The Toronto Blue Jays are a team in the midst of a rebuild. Part of that process is deciding whether or not to retain veteran players who have made positive contributions to the organization in the past but may not be core players as the team ascends into its competitive phase.
Justin Smoak is one of those players. Shi Davidi recently described him “as a loyal and important professional on and off the field.” If this is Smoak’s final season with the Club, I thought it appropriate to examine his record with the Blue Jays.
The short Smoak history
Smoak was a 2008 first-round pick of the Texas Rangers; he was subsequently traded by Texas in July 2010 to the Seattle Mariners. He did not succeed as a Mariner, as evidenced by his 96 wRC+ and 0.2 fWAR. In October 2014, Smoak was placed on waivers by the Mariners and later claimed by the Blue Jays.
Smoak’s career as a Blue Jays has been solid. Table 1 shows that during his tenure as a Blue Jay, Smoak has produced a wRC+ of 116, which is slightly better than both the median and average of first basemen. For his position, he has been about average in terms of fWAR. However, his 2017-2019 seasons have been much better than the 2015-2016 campaigns.
The 2016 contract extension
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Smoak was signed to a one-year, USD 3.9 million contract in December 2015. On July 16, 2016, it was announced that the Blue Jays had signed him to a two-year, USD 8.5 million contract extension; the contract included a club-option to retain Smoak for USD 8 million for the 2019 season.
When the contract announcement was made, it was a head-scratcher for many. Why would the Blue Jays sign Smoak at that point? He was generating a 101 wRC+, which is pretty well average for an MLB player but below that of a first baseman. Certainly, the Blue Jays had a potential roster opening with the impending free agency of Edwin Encarnacion at the conclusion of the 2016 season. But why Smoak? Why then?
Well, it was a terrific deal for the Blue Jays.
The 2017-2019 Smoakin’ version
2017 was the career-to-date best season for Smoak. The notable accomplishments include a 133 wRC+, which was by far the best of his career; his 3.6 fWAR was also his career-best. Of note, his 20.1 K% was markedly lower than the 29.6% he had averaged in his first two seasons as a Blue Jay. In recognition of his 2017 excellence, Smoak received an invitation to the 2017 All-Star Game.
The 2018 season was another good season for Smoak. Although his fWAR decreased from 2017’s 3.6 to 1.7, it was still 12th best among first basemen. Smoak’s 121 wRC+ placed him in the number 9 slot of first basemen.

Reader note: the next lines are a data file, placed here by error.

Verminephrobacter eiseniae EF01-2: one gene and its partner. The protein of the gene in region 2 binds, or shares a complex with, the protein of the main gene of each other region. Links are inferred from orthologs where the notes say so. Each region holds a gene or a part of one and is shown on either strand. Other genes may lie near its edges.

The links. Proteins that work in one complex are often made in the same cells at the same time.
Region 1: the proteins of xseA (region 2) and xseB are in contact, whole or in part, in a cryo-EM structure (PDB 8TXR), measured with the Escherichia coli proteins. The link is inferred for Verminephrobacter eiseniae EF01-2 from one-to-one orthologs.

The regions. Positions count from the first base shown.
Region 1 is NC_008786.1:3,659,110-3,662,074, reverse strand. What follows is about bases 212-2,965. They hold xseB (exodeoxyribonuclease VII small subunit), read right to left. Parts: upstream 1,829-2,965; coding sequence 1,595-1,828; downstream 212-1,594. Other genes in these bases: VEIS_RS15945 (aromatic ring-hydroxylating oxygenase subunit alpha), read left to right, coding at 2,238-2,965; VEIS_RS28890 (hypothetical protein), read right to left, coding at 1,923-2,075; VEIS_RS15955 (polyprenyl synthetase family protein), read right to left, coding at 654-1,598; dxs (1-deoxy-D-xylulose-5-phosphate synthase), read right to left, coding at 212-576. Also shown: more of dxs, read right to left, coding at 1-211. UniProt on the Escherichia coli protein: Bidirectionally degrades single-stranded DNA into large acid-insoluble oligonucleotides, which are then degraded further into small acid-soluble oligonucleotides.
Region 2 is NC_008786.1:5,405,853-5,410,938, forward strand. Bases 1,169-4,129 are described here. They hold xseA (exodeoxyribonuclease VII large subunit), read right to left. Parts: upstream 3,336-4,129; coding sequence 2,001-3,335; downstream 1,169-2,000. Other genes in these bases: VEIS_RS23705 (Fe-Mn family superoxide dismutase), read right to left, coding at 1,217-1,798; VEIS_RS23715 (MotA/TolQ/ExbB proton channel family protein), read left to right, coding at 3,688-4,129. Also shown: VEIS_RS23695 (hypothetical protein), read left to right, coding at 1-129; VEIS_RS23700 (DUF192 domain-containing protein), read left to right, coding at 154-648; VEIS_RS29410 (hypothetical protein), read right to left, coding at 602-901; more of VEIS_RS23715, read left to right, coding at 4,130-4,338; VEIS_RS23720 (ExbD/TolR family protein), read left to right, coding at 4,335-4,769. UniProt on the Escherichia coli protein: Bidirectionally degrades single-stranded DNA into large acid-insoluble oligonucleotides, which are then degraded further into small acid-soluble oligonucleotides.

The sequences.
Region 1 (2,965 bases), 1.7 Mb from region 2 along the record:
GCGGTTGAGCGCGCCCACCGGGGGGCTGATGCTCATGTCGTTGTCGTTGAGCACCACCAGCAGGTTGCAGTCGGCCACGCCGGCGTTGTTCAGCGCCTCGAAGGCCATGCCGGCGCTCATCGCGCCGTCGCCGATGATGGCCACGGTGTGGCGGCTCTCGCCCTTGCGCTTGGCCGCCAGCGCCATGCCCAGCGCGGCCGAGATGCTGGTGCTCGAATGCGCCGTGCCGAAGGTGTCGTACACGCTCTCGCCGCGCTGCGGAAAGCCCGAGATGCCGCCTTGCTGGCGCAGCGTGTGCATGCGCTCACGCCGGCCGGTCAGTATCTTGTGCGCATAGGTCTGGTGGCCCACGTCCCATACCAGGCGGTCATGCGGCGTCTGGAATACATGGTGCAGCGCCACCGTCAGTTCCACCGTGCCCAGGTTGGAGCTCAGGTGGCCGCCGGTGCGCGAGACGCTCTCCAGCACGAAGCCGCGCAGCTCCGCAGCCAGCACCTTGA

So far, 2019 has been a struggle for Smoak. He has battled some neck and quad ailments; Smoak’s fWAR (0.6) and wRC+ (108) tallies are very similar to the yucky Smoak of 2015.
2017-2019 Smoak summary
Taken as a whole, the 2017-2019 seasons have been successful for both Smoak and the Blue Jays. As Table 2 illustrates, Smoak’s performance compares favourably to the field of first basemen and Encarnacion in particular. Smoak’s fWAR of 5.9 is slightly better than Edwin’s (5.6) and better than the median (4.5) and average (4.9) for his position. Similarly, Smoak’s wRC+ (122) trails EE’s 124 by a slim margin but is better than the mean and median of first basemen.
Even if you want to go old-school and look at runs batted in, Table 3 demonstrates that Smoak’s production with men on base, and specifically with runners in scoring position, has been nearly as good as the Edwin’s. Particularly, if you adjust for the fewer opportunities that Smoak has had compared to Encarnacion.
From the Blue Jays perspective, the questionable extension of 2016 has produced terrific value for the team. Paying USD 16.5 million to a player that has generated a 5.9 fWAR over three seasons is a bargain considering that fair value for a free agent would have been approximately USD 48 million (USD 8 million per fWAR). This is a rough estimate of the excess contract value captured by the Blue Jays from Smoak’s production vis-a-vis the USD 16.5 million contract. Furthermore, this is a crude calculation given that Smoak was not eligible for free agency. However, one would be hard-pressed to reasonably claim that Smoak was overpaid in the context of the current MLB salary structure.
There are intangibles to mention as well. By all accounts, Smoak is a very good teammate and, as Davidi noted, a professional on and off the field. The 2017-2019 contract was a piece of good business by the Blue Jays.
The last word
If this is Smoak’s last season with the Blue Jays, I think that the Club, the fans, and he can look fondly upon his 2015-2019 tenure as a Blue Jay. Smoak came to Toronto looking like a first-round bust. However, he turned his game around and became a solid MLB first baseman. If this is indeed goodbye, I have no thoughts to express other than to say thank you, Justin Smoak.